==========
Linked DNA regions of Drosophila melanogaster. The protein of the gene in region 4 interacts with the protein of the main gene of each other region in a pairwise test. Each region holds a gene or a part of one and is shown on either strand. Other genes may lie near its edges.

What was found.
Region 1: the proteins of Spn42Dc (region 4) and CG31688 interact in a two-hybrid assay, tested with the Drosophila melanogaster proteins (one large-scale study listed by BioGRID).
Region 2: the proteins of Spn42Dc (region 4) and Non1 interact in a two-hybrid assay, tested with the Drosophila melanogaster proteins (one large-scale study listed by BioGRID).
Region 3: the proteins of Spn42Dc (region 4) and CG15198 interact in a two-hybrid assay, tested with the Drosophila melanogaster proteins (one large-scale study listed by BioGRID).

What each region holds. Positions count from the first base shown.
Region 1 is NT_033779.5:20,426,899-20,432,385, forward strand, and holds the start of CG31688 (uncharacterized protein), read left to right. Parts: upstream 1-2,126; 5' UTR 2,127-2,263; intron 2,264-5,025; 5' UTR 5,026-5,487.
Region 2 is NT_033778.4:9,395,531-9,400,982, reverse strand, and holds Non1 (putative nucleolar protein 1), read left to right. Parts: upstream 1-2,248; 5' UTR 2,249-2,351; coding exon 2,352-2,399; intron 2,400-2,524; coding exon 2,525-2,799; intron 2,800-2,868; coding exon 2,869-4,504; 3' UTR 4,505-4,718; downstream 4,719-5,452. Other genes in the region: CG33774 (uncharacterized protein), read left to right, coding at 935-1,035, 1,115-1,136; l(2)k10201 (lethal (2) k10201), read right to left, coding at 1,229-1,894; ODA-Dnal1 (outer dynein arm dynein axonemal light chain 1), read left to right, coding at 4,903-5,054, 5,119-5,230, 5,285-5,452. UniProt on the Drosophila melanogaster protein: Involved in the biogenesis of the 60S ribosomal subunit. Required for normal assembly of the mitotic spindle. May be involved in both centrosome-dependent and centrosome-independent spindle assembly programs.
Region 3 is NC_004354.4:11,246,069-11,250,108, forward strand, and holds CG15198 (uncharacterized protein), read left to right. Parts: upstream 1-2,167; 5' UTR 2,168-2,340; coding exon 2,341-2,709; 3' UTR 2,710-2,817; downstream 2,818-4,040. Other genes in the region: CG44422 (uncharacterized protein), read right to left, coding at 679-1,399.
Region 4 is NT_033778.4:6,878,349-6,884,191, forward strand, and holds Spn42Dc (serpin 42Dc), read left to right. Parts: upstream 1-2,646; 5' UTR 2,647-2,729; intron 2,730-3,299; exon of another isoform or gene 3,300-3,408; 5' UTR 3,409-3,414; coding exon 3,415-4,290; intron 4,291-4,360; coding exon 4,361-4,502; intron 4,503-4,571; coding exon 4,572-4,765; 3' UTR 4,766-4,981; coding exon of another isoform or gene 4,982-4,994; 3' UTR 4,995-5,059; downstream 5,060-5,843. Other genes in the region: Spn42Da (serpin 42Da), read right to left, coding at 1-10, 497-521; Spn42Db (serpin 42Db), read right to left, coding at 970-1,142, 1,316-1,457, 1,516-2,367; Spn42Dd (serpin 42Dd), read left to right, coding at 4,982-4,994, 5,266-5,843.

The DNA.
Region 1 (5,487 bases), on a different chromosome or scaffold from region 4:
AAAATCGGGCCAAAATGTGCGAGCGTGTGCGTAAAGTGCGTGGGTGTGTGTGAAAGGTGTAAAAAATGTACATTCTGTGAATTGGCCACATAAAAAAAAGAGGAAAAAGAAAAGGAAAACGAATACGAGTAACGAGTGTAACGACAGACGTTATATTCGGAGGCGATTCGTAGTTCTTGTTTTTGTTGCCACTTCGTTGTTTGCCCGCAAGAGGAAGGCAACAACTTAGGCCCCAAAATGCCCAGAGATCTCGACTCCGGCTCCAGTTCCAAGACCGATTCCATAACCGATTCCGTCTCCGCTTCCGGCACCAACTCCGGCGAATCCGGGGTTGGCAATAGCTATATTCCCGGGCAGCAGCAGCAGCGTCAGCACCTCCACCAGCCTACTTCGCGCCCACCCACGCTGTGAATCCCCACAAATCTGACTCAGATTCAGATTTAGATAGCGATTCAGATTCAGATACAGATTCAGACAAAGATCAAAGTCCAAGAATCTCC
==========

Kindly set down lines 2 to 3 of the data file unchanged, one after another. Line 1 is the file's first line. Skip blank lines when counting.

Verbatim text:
What was found.
Region 1: the proteins of Spn42Dc (region 4) and CG31688 interact in a two-hybrid assay, tested with the Drosophila melanogaster proteins (one large-scale study listed by BioGRID).